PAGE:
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Private Loans

General Information

Private student loans are offered to students by private lending institutions as an option if additional funding is needed to supplement your state and federal aid. Before you consider borrowing a private student loan, we recommend you inquire about federal student loans, which generally have better terms and lower interest rates.

You should consider a number of factors before applying for a private student loan, such as:

      •  Private student loans usually have higher interest rates and interest accrues while the
         student is in school.

      •  Students must have a good credit history to obtain private student loans. You may need a
         credit worthy co-borrower to receive a private student loan.

      •  The interest rate on your private student loan is variable and dependent upon your credit
         history and, if applicable, your co-borrower’s credit history.

The Department of Education provides additional information to consider as you compare federal loan and private loan options.


IUPUI will certify your private loan with the lender of your choice. Once you have been approved by your lender and your loan is ready to be certified, your lender will notify our office directly. We will process your private student loan if you meet the eligibility requirements, and then we notify your lender of our certification of your loan.

Generally, the certification to disbursement process will take an additional 10 - 15 business days, because it must also include a rescission period when the borrower may cancel the loan. This process could be slightly longer during peak times. Watch your Student Center at One.iu to see when the loan has been processed by our office. You must continue to meet the eligibility requirements once the funds arrive in order for the funds to apply to your bursar account.

If we are unable to process your private loan you will be notified through your university email account.

Advantages of having a Co-Signer

Most private education lenders require student borrowers to have a cosigner for their loan. In addition to increasing your chances of getting approved for the loan, having another person cosign for your loan sometimes helps you get a lower interest rate and may reduce the time it takes to get the loan approved.

Your cosigner does not have to be a relative, but he or she should be someone who has a steady income and a good credit history. Some lenders will release the cosigner from the loan after a period of time if the student borrower has met certain requirements such as making payments on time.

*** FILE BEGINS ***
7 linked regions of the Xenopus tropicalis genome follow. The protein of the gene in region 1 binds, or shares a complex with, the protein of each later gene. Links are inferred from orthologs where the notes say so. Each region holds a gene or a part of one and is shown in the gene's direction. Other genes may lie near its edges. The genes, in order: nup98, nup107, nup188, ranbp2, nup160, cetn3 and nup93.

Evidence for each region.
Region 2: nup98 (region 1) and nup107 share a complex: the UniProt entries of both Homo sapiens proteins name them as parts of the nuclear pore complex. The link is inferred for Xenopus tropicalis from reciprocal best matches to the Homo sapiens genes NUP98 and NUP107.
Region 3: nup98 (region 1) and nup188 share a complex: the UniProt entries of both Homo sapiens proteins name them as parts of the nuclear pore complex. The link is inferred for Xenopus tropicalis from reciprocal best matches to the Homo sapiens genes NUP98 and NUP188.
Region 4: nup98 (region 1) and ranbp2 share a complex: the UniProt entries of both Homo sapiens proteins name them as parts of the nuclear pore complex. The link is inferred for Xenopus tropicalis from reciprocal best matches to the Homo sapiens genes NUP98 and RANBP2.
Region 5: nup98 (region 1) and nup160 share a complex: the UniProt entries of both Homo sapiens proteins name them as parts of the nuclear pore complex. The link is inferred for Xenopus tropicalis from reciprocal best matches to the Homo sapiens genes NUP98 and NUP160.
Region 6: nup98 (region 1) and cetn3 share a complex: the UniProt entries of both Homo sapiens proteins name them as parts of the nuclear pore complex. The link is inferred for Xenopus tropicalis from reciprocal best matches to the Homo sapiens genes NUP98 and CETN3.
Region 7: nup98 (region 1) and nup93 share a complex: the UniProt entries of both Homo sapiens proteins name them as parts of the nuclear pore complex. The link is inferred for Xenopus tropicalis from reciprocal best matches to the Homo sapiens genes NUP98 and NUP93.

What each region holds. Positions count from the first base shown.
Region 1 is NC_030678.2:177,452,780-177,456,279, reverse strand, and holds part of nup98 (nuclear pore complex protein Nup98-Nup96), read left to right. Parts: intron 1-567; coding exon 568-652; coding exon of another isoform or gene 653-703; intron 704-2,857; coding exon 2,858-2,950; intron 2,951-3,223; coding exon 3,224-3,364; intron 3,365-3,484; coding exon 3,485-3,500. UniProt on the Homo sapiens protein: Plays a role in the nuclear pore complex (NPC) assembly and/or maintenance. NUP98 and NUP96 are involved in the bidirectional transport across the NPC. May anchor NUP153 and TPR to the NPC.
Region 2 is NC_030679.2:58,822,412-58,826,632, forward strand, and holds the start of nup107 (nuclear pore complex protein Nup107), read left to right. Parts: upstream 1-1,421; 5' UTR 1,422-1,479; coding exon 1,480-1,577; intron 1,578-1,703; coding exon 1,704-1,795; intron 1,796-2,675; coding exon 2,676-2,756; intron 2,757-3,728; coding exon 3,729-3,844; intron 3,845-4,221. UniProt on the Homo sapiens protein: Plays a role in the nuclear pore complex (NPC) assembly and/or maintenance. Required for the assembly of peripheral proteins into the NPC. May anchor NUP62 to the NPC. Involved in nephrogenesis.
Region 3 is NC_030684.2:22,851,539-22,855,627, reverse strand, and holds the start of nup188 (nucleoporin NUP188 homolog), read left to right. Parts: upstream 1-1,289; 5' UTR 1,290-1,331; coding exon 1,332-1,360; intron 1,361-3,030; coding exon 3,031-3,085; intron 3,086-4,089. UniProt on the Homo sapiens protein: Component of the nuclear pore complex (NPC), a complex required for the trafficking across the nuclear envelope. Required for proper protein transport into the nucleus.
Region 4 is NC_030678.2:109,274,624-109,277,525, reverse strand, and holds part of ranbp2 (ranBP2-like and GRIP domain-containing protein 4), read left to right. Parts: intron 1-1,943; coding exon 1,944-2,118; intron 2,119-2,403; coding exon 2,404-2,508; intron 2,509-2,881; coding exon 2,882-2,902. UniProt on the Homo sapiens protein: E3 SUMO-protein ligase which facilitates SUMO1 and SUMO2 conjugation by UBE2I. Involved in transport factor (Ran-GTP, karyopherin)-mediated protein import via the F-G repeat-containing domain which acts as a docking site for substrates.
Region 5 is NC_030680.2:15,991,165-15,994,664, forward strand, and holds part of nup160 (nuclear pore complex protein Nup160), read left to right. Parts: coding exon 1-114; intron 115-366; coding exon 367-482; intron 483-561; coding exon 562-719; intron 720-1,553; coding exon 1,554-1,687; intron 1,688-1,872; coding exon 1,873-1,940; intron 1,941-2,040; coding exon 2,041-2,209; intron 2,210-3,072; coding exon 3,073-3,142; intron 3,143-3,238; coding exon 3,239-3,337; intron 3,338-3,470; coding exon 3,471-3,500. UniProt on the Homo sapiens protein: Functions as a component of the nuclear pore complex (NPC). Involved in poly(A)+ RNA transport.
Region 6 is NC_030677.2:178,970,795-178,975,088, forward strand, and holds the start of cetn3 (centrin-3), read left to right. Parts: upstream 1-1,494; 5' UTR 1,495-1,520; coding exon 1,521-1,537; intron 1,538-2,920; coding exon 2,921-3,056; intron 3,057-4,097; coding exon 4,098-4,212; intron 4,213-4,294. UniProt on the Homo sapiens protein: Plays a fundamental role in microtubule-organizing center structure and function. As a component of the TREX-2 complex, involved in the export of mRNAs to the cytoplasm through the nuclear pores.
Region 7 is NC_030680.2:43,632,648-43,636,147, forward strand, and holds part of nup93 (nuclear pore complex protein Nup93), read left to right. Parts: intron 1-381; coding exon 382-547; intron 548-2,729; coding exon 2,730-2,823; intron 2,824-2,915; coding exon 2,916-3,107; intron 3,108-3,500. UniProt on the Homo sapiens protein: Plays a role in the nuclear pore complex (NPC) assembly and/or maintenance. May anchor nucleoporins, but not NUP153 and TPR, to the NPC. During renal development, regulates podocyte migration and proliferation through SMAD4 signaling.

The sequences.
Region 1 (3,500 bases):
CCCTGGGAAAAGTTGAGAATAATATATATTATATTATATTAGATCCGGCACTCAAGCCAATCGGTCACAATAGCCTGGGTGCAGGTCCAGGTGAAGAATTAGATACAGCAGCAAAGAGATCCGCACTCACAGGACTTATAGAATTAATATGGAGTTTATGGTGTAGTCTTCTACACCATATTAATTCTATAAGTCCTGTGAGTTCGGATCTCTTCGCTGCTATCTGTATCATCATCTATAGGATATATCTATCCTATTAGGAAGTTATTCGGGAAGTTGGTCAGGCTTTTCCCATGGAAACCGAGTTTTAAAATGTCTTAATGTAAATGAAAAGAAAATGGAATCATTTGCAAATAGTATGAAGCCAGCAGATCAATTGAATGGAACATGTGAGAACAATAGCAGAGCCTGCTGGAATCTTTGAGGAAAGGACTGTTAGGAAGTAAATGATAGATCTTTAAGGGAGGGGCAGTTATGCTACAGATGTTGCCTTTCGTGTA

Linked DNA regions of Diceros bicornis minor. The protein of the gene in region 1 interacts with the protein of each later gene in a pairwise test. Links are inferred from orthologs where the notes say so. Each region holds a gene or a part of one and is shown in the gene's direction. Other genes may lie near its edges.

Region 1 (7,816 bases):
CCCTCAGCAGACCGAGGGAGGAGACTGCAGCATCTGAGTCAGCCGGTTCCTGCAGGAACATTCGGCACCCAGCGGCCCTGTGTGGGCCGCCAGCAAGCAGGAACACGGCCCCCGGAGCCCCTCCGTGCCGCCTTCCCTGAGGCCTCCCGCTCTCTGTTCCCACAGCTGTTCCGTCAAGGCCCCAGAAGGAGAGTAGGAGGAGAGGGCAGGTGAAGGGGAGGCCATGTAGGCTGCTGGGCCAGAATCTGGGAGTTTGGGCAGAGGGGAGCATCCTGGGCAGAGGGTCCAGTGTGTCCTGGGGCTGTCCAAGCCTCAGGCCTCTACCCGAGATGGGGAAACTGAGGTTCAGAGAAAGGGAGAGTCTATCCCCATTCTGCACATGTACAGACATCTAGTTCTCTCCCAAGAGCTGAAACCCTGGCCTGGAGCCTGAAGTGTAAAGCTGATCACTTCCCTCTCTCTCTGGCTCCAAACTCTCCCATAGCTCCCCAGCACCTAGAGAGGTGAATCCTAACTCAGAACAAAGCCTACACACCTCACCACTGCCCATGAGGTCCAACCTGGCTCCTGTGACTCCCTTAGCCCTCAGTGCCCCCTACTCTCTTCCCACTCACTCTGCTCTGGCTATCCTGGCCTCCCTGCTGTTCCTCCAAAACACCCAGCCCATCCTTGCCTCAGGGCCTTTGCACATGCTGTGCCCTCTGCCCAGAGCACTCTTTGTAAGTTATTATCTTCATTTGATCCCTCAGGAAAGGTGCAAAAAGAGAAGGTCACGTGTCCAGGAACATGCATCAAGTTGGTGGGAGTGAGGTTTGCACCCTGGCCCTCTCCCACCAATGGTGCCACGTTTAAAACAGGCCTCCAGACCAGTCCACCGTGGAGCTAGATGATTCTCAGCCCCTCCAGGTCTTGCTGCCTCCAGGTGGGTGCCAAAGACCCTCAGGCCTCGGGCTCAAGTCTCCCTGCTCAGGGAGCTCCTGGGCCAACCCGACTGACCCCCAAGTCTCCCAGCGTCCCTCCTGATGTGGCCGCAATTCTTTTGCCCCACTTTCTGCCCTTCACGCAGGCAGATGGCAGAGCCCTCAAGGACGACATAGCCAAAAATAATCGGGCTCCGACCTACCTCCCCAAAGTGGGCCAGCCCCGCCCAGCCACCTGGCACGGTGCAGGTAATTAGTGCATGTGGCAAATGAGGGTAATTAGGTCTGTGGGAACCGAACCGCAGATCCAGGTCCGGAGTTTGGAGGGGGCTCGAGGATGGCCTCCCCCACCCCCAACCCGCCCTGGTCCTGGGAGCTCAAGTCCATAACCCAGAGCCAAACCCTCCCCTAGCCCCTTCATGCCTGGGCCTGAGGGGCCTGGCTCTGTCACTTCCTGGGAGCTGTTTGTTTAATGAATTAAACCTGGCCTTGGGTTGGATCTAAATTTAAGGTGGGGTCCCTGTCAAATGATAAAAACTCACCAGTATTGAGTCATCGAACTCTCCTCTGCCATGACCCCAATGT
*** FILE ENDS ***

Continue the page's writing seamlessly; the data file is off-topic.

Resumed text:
New Truth in Lending Requirements

New provisions in the Truth in Lending Act, implemented in February 2010, have resulted in a number of changes in the process for applying for and receiving private education loans, including long-term U-loans and Health Professions Loans. Lenders who provide these loans must comply with the following requirements:

• Lenders must provide three separate loan disclosures to borrowers--one at the point of application, one when the loan is approved, and one before the loan is disbursed.

• A waiting period of three business days is required between the time the borrower receives the final loan disclosure and the time that the loan is disbursed to the university.

• Students must also sign a self-certification form and submit it to the lender before the loan can be disbursed.

• Your lender should provide you with all of the necessary information about these requirements, but if you have questions, feel free to contact our office.

If You Need To Select A Lender

You have the right to select any lender you wish for a private loan. Lenders offer different terms and conditions, which you can find by searching the internet. IUPUI is not endorsing or promoting any lender, but providing a list of those that IUPUI students have borrowed from in the past year.

IUPUI cannot certify loans that are submitted too early. Please use this guide to determine the earliest acceptable application date:

• June 15th for a Fall/Spring loan
• November 15th for a Spring only loan
• March 15th for a Summer loan

Private Loan Programs

IUPUI students borrow from a variety of private lenders. These lenders are listed in alphabetical order and are in no way ranked by IUPUI. We do not recommend any particular lenders. This list is merely provided to assist you in looking for a private loan that best fits your need. Most lenders will only loan to degree-seeking students. If you are non-degree seeking, you will need to check with the lender to see if you are eligible.

Students borrowed from the following loan programs and providers:

Alliant Credit Union
Citizens Equity First Credit Union
Citizens One
College AVE (Firstrust Bank)
Cology (Various Lending Partners)
Discover Student Loans
Education First Credit Union
Elements Financial Federal Credit Union
Evansville Teachers Federal Credit Union
Indiana Members Credit Union
Indiana University Credit Union
Interra Credit Union
INvestEd Student Loans
Midwest Bank
Notre Dame Federal Credit Union
Old National Bank
Purdue Federal Credit Union